Bringing a more holistic approach to investing
Integrating the individual product conversation within the broader framework of investment goals is a key priority for Marc Lansonneur of DBS Bank.
One of the main objectives this year for Marc Lansonneur, managing director and head of managed solutions and investment governance at DBS Bank, is to ensure his team continue to focus on taking a more holistic approach when talking to their clients about investing.
“My biggest priority this year is to continue to drive a step-by-step dialogue with our clients and relationship managers (RMs) so that we integrate the product conversation within the broader framework of investment and wealth management goals, and translate that into portfolio management,” he explains.
One already relatively large step in that direction is a move away from carrying out only product suitability; instead, he and his team are implementing a portfolio suitability approach.
That requires a scalable business model and a methodology for implementing the portfolio suitability assessment – both of which Lansonneur says the bank has.
Further, while integrated systems are a key component, he believes that changing the sales behaviour and processes is even more important.
“The one-off assessment of the product at the point of sale is paramount,” he says. “But we believe that when a banker sells a product to a client, he/she should also assess suitability based on what exists in the portfolio already.”
In addition, there should be regular assessments of what has been purchased and how these products have performed over time. “Understanding when it’s a good time to rebalance is as important as undertaking a new transaction,” adds Lansonneur.
All of this makes it more likely that RMs as well as clients will start to think about correlation, currency exposure, leverage and interest rate implications across the entire portfolio.
All about advice
Thinking about entire portfolios is an essential element of encouraging a more advisory-led approach. This also looks likely to get a boost from regulatory changes.
In the UK and across parts of Europe, for example, reforms have already separated product commission from investment advice, requiring clients to pay for advice.
In Asia, however, many clients still have a transaction-based mind-set. Getting them to embrace a more holistic approach to portfolio construction and asset allocation, therefore, remains a big challenge.
But while Lansonneur acknowledges an inevitable segment of wealthy Asian investors who are more self-directed, there is an even larger swathe of clients who are not actively looking for the next hot stock tip or trade idea.
“They want something consistent and the engagement cannot be based on a tactical call or transaction. It needs to relate to the longer-term investment goal,” he says. “There is high potential to push for advice with this large segment of clients.”
Indeed, the realisation that global regulatory change will usher in a new era of paying for advice in the coming years is one reason why private banks of all types in Asia have been pushing for an increase in take-up of services such as discretionary (DPM) and non-discretionary portfolio management mandates.
DBS has been trying out a non-discretionary advisory model that seems to be working quite well, according to Lansonneur.
“The client gives us a mandate and can also participate and have discussions with the portfolio manager,” he explains. “In other words, the portfolio management is delegated but the client still takes the investment decision. It is not completely discretionary because the client may also put in his own reverse inquiry trades.”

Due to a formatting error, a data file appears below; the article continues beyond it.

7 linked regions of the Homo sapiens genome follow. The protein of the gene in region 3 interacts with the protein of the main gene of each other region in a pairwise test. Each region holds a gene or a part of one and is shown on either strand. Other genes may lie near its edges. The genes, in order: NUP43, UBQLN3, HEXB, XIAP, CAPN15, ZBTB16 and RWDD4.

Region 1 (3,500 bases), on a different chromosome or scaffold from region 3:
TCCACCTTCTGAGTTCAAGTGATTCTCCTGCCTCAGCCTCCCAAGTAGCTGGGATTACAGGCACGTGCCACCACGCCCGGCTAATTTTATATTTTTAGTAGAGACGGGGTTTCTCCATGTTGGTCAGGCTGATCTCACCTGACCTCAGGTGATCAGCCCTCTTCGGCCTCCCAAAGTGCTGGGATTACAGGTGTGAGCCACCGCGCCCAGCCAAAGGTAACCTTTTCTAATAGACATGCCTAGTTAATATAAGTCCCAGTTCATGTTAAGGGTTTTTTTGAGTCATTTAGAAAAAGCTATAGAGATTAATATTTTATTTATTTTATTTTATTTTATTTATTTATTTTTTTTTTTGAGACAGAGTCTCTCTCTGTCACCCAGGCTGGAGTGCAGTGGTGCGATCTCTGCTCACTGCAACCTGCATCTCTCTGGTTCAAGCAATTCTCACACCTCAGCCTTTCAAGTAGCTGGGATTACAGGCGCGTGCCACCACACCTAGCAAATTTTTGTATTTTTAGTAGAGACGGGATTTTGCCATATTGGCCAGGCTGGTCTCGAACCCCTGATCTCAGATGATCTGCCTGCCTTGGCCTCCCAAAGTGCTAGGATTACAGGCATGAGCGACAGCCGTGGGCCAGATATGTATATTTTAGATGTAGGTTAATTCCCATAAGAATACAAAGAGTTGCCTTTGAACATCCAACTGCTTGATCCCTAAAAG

Changes for asset managers, too
Another of the new challenges facing product specialists at private banks is the ongoing consolidation across the two industries. Lansonneur believes it is the fall-out of a crowded product sector generally, driven by the higher costs, required to quickly adapt its business model.
“There needs to be less [focus on] upfront fees and the fee structure needs to be more performance driven,” he says.
Fund managers simply cannot continue to sell products they way they did before, notes Lansonneur.
“Products need to be built into modules that are part of larger financial solutions for clients,” he explains. “It’s also important for fund managers to have flagship products, instead of 10 average funds that cover all asset classes.”
The rise of passives has also rattled the cages of active asset managers. In recent years, for example, passives have gained strength both in terms of performance and inflows, at the expense of actively-managed funds.
One reason for the surge in popularity is the fact that instruments such as ETFs are much cheaper.
Yet ETFs cannot replace asset allocation and portfolios cannot be constructed simply using the cheapest available product.
As a result, Lansonneur believes that ETFs are, to a certain extent, being used for the wrong reason – just because they are cheap. Instead, he believes they should be chosen if they can add value to a portfolio.
Although ETFs can be better than poorly-performing active funds that don’t beat the benchmark, right now, investors who will not pay or don’t want to pay for advisory are the ones choosing ETFs portfolios.
“Those [investors] who want to assess their risk-reward profiles more rigorously, and are willing to pay a little more, will have access to a portfolio of managed funds (including ETFs) with proper asset allocation, rebalancing, and fund / ETF selection,” he adds.
After hours with Marc Lansonneur
• Has three children: two girls and one boy
• Coaches young children in rugby
• Plays for the Singapore Cricket Club
• Is a wine connoisseur and collector – with around 2,000 bottles in Europe, in a bonded warehouse
• Has two favourite wines: Clos des Fees and Chateauneuf du Pape
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